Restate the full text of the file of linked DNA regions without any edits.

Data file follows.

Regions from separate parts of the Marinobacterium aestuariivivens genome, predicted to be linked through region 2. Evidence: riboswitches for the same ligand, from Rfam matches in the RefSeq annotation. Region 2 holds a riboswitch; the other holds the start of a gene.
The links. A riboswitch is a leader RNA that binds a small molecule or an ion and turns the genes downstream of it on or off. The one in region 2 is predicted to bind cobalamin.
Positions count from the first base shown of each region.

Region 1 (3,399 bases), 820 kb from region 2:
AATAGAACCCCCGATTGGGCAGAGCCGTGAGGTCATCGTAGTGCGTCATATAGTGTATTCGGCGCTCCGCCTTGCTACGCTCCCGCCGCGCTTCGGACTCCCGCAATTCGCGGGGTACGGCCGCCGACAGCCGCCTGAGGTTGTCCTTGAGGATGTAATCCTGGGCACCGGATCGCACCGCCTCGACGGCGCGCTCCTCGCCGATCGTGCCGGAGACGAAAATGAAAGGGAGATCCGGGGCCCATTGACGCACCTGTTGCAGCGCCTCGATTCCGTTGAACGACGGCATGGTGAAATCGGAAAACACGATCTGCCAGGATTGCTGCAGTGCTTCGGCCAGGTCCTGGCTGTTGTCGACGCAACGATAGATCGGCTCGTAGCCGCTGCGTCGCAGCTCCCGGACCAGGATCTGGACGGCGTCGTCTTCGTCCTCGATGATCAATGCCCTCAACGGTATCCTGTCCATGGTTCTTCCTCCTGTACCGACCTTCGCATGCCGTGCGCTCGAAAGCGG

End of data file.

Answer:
Regions from separate parts of the Marinobacterium aestuariivivens genome, predicted to be linked through region 2. Evidence: riboswitches for the same ligand, from Rfam matches in the RefSeq annotation. Region 2 holds a riboswitch; the other holds the start of a gene.
The links. A riboswitch is a leader RNA that binds a small molecule or an ion and turns the genes downstream of it on or off. The one in region 2 is predicted to bind cobalamin.
Positions count from the first base shown of each region.

Region 1 (3,399 bases), 820 kb from region 2:
AATAGAACCCCCGATTGGGCAGAGCCGTGAGGTCATCGTAGTGCGTCATATAGTGTATTCGGCGCTCCGCCTTGCTACGCTCCCGCCGCGCTTCGGACTCCCGCAATTCGCGGGGTACGGCCGCCGACAGCCGCCTGAGGTTGTCCTTGAGGATGTAATCCTGGGCACCGGATCGCACCGCCTCGACGGCGCGCTCCTCGCCGATCGTGCCGGAGACGAAAATGAAAGGGAGATCCGGGGCCCATTGACGCACCTGTTGCAGCGCCTCGATTCCGTTGAACGACGGCATGGTGAAATCGGAAAACACGATCTGCCAGGATTGCTGCAGTGCTTCGGCCAGGTCCTGGCTGTTGTCGACGCAACGATAGATCGGCTCGTAGCCGCTGCGTCGCAGCTCCCGGACCAGGATCTGGACGGCGTCGTCTTCGTCCTCGATGATCAATGCCCTCAACGGTATCCTGTCCATGGTTCTTCCTCCTGTACCGACCTTCGCATGCCGTGCGCTCGAAAGCGG